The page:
The Massage Therapy Career Focus Workbook


Part One

Service Provided

As the name implies, Service Provided refers to what you intend to provide your existing or future clients. Or, in the words of a client "If I give you money for a massage, what do I get?" In the introduction we mentioned that we had a theory that people only sought health care in order to keep doing those activities they wanted or had to do. That theory nicely addresses the what do I get? (i.e., to keep doing the desired activities) aspect of why people go for massage. But if life were that simple we would never have written this workbook. There is another aspect to massage, however, which makes it unlike any other service industry in that What do I get? is often just as important as How do I get it?

For example, people don't care how accountants add up the numbers on tax returns so long as everything is correct and balances in the end. In massage, however, how you go about providing a customer with the service is often just as important as the actual result of such service. In fact, sometimes the means are all that the client values. No end is even expected. To put this in a more ridiculous, yet illustrative light; would you pay an accountant just to be nice to you while he did your taxes and then just walk out without taking your tax return? Of course not. But people will go for a massage just for the sake of the experience. But now we have a problem. When a customer just comes for the experience, then the experience becomes the What do I get? and not the How do I get it? It's all so very confusing, but that's what makes massage so wonderful in its own right.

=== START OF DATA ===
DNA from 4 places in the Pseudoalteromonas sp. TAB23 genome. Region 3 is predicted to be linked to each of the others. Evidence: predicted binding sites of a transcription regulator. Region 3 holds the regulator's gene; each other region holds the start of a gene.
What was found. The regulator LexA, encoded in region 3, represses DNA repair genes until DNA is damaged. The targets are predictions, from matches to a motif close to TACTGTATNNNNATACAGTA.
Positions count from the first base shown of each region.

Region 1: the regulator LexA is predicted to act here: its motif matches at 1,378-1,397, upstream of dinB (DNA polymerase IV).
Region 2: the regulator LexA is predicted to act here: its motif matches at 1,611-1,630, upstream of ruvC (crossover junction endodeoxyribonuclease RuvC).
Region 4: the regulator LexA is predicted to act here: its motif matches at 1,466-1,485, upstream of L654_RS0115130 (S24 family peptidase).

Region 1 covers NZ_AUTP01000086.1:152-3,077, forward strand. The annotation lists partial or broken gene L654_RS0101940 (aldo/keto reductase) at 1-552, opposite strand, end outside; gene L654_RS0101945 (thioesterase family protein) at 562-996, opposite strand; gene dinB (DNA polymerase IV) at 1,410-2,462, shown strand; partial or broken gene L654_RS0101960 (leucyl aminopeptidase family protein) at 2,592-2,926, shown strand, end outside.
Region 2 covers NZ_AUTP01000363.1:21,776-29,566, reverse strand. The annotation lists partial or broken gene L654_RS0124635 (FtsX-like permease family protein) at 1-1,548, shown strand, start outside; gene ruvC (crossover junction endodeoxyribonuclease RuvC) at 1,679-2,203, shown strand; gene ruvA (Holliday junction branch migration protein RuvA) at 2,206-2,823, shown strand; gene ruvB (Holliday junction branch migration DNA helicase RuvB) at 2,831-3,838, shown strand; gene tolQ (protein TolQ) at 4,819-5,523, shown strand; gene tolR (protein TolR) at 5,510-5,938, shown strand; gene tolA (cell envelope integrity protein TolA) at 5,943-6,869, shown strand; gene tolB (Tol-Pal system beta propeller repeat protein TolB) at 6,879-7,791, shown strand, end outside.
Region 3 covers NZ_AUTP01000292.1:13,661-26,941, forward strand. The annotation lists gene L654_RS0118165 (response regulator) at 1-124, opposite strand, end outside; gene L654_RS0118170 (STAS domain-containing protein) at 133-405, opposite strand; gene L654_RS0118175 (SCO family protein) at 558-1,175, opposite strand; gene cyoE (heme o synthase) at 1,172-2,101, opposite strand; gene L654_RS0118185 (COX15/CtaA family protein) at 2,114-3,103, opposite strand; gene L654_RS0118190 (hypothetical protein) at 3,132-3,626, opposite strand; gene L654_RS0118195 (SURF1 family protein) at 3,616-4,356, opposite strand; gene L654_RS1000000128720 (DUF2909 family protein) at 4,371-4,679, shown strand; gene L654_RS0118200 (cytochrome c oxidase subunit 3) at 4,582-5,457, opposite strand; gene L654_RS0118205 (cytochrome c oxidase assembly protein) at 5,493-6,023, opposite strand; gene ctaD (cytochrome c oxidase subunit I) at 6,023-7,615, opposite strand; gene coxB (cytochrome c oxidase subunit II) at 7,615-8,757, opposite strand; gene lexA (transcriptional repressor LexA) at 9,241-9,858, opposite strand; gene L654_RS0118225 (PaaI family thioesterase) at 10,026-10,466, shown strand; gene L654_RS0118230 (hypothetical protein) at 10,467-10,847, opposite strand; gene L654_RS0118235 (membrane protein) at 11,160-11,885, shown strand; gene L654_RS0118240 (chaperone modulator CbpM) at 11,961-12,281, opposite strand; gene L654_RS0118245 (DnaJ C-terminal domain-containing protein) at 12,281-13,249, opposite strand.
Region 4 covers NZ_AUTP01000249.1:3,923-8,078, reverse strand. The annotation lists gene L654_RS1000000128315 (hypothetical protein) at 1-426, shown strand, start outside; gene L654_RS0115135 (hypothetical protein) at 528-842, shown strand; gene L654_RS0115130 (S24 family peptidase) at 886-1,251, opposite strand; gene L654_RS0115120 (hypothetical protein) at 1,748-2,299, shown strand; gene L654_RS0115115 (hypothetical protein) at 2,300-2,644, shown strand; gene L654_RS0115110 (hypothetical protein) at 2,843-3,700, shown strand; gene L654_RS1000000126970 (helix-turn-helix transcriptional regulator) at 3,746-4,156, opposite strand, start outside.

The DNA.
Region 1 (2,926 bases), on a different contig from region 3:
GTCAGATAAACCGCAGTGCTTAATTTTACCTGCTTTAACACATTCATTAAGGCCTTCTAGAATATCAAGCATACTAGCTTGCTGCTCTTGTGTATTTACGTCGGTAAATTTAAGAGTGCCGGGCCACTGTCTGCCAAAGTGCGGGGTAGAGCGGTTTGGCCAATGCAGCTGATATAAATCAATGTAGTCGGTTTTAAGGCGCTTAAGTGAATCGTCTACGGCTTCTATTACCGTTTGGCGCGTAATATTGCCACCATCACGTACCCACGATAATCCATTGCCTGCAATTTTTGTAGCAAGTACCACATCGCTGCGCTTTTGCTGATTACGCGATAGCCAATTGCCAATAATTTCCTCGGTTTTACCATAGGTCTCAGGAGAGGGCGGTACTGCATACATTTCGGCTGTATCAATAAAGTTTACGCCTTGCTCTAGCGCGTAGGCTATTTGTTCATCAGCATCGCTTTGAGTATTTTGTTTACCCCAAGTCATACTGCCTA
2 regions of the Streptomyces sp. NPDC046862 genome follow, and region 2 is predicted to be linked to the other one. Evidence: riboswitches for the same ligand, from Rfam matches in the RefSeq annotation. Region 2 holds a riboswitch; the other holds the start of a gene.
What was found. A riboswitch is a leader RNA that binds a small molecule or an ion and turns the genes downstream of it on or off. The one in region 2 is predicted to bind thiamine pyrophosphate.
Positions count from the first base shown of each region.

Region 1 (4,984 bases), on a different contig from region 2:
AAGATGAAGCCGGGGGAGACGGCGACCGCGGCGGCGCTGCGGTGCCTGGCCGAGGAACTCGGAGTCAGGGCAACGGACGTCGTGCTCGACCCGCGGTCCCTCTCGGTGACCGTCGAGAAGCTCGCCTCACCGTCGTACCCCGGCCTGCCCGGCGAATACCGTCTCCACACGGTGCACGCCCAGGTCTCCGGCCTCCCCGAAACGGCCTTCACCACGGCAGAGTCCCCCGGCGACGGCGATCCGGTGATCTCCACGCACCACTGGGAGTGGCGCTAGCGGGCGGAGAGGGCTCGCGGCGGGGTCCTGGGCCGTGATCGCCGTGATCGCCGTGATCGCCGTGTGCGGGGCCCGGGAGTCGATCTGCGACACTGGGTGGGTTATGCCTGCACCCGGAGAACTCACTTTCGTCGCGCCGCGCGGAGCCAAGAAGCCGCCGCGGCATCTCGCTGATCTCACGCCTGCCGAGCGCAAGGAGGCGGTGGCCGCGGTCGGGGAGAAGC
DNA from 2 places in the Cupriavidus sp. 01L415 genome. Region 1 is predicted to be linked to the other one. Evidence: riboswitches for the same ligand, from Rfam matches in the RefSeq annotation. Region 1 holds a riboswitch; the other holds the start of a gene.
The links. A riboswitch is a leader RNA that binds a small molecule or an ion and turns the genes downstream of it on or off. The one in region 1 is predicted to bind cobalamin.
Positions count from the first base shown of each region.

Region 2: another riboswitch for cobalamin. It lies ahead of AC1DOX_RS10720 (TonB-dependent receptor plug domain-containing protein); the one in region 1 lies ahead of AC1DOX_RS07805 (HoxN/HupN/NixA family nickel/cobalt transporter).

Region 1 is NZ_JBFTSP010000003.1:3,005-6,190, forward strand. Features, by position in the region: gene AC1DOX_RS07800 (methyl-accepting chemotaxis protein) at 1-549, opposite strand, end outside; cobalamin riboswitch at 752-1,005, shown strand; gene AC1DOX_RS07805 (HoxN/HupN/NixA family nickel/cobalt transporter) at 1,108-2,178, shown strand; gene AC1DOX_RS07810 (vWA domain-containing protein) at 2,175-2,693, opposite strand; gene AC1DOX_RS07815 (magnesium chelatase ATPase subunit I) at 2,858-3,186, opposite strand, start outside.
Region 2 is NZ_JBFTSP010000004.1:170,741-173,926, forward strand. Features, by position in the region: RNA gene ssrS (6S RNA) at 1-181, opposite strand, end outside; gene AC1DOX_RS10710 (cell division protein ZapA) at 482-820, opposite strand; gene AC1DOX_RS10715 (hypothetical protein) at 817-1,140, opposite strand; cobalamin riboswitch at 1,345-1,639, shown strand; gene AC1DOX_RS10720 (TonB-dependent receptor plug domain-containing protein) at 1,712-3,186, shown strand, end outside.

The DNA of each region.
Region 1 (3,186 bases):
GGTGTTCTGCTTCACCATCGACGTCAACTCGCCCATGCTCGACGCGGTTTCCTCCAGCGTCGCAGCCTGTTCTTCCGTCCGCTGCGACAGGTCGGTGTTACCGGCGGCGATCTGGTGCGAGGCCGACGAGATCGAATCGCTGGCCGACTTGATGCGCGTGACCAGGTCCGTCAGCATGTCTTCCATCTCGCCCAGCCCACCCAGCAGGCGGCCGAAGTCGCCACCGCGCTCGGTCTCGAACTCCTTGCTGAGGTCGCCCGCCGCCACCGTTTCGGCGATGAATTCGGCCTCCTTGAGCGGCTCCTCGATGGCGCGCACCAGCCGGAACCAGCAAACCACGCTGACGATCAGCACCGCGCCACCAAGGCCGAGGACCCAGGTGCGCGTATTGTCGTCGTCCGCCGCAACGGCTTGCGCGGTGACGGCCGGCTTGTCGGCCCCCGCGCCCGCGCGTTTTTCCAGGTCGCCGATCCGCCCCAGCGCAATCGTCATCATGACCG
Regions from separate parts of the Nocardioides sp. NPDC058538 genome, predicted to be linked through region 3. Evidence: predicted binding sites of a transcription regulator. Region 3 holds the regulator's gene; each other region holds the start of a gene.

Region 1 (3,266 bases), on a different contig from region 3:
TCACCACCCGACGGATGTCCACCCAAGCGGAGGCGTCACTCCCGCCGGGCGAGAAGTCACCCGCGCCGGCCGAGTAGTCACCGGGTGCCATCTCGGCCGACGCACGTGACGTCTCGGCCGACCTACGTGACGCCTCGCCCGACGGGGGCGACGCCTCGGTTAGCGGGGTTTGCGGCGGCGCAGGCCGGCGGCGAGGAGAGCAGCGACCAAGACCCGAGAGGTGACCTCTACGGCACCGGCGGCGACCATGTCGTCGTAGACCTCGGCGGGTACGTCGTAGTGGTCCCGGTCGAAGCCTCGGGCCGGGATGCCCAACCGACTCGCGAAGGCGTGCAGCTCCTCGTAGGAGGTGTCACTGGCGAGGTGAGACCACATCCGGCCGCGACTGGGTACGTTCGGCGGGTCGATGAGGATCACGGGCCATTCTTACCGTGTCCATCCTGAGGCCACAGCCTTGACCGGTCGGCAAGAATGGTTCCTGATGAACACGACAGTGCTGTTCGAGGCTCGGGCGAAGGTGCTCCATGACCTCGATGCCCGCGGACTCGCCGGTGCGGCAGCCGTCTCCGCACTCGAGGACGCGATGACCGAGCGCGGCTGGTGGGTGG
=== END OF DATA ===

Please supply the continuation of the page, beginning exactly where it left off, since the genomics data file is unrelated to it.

So, in order to address this dichotomy, we must break up your career focus into sections. This first section defines the What do I get? aspect of your massage career. The focus principles are:

The choices you make within each of these three focus principles will establish what your clients can expect to receive when they come to you for a massage.

Specifically, Wellness Area is not something your clients will get but the region of wellness (as defined by activity) in which they get it. What they actually get will be found in your choices of Therapeutic Outcome and Documentation. Therapeutic Outcome, if you are a massage therapist, represents why you do massage and why clients come to you. To say that it is important would be an understatement. It is also here, within Therapeutic Outcome, where we address that dichotomy of massage being valuable for the sheer experience and for what it can produce at some later date. Which leaves us with Documentation.

Documentation is truly the only tangible thing a massage service can provide its clients (Don't confuse tangible with quantifiable. For example, improving a client's range of motion is not tangible, it is quantifiable). And, depending on your choices of Wellness Area and Treatment Outcome, documentation may be of little or of great importance to your clients.

At the end of Section One you will find an example and exercise for combining your focus choices into the first part of an effective communications statement. Section Two, Service Method, will help you to define the How do I get it? aspect of your career focus.